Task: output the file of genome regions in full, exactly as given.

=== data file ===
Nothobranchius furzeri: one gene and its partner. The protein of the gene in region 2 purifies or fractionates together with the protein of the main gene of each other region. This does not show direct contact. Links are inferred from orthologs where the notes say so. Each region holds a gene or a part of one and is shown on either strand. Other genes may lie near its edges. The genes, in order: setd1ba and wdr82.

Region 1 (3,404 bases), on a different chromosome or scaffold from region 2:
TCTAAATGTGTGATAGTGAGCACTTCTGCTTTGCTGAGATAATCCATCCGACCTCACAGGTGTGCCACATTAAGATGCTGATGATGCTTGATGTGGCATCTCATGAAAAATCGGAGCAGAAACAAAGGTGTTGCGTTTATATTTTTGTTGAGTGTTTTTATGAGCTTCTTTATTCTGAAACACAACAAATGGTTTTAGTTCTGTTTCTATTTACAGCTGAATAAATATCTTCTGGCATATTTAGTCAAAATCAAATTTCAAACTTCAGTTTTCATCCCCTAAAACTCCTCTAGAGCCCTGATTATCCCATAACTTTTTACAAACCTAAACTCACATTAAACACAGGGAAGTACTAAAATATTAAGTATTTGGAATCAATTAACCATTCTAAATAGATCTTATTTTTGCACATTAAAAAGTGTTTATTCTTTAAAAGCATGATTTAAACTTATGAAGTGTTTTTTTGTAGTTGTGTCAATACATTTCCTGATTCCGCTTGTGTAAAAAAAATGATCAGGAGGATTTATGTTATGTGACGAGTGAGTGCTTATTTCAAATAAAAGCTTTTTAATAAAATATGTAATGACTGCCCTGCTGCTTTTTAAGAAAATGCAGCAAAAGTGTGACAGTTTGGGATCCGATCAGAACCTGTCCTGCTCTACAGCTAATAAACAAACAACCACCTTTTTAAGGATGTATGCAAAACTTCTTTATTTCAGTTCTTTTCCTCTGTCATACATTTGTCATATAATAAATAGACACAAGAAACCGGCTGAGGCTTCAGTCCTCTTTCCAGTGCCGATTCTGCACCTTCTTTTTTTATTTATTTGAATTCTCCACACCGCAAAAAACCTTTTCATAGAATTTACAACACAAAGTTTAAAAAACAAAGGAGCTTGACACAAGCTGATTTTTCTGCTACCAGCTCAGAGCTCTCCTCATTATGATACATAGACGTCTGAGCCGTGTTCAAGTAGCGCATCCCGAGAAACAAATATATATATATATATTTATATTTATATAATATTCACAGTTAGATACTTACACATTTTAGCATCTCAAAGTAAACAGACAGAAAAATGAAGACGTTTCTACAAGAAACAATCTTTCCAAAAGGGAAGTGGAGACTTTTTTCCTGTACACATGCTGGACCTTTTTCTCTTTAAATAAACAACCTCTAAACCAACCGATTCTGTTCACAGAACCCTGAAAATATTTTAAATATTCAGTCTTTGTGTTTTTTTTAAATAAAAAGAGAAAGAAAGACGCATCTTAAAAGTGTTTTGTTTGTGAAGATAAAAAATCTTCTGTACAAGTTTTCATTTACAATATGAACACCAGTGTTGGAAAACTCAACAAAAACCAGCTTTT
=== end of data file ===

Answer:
Nothobranchius furzeri: one gene and its partner. The protein of the gene in region 2 purifies or fractionates together with the protein of the main gene of each other region. This does not show direct contact. Links are inferred from orthologs where the notes say so. Each region holds a gene or a part of one and is shown on either strand. Other genes may lie near its edges. The genes, in order: setd1ba and wdr82.

Region 1 (3,404 bases), on a different chromosome or scaffold from region 2:
TCTAAATGTGTGATAGTGAGCACTTCTGCTTTGCTGAGATAATCCATCCGACCTCACAGGTGTGCCACATTAAGATGCTGATGATGCTTGATGTGGCATCTCATGAAAAATCGGAGCAGAAACAAAGGTGTTGCGTTTATATTTTTGTTGAGTGTTTTTATGAGCTTCTTTATTCTGAAACACAACAAATGGTTTTAGTTCTGTTTCTATTTACAGCTGAATAAATATCTTCTGGCATATTTAGTCAAAATCAAATTTCAAACTTCAGTTTTCATCCCCTAAAACTCCTCTAGAGCCCTGATTATCCCATAACTTTTTACAAACCTAAACTCACATTAAACACAGGGAAGTACTAAAATATTAAGTATTTGGAATCAATTAACCATTCTAAATAGATCTTATTTTTGCACATTAAAAAGTGTTTATTCTTTAAAAGCATGATTTAAACTTATGAAGTGTTTTTTTGTAGTTGTGTCAATACATTTCCTGATTCCGCTTGTGTAAAAAAAATGATCAGGAGGATTTATGTTATGTGACGAGTGAGTGCTTATTTCAAATAAAAGCTTTTTAATAAAATATGTAATGACTGCCCTGCTGCTTTTTAAGAAAATGCAGCAAAAGTGTGACAGTTTGGGATCCGATCAGAACCTGTCCTGCTCTACAGCTAATAAACAAACAACCACCTTTTTAAGGATGTATGCAAAACTTCTTTATTTCAGTTCTTTTCCTCTGTCATACATTTGTCATATAATAAATAGACACAAGAAACCGGCTGAGGCTTCAGTCCTCTTTCCAGTGCCGATTCTGCACCTTCTTTTTTTATTTATTTGAATTCTCCACACCGCAAAAAACCTTTTCATAGAATTTACAACACAAAGTTTAAAAAACAAAGGAGCTTGACACAAGCTGATTTTTCTGCTACCAGCTCAGAGCTCTCCTCATTATGATACATAGACGTCTGAGCCGTGTTCAAGTAGCGCATCCCGAGAAACAAATATATATATATATATTTATATTTATATAATATTCACAGTTAGATACTTACACATTTTAGCATCTCAAAGTAAACAGACAGAAAAATGAAGACGTTTCTACAAGAAACAATCTTTCCAAAAGGGAAGTGGAGACTTTTTTCCTGTACACATGCTGGACCTTTTTCTCTTTAAATAAACAACCTCTAAACCAACCGATTCTGTTCACAGAACCCTGAAAATATTTTAAATATTCAGTCTTTGTGTTTTTTTTAAATAAAAAGAGAAAGAAAGACGCATCTTAAAAGTGTTTTGTTTGTGAAGATAAAAAATCTTCTGTACAAGTTTTCATTTACAATATGAACACCAGTGTTGGAAAACTCAACAAAAACCAGCTTTT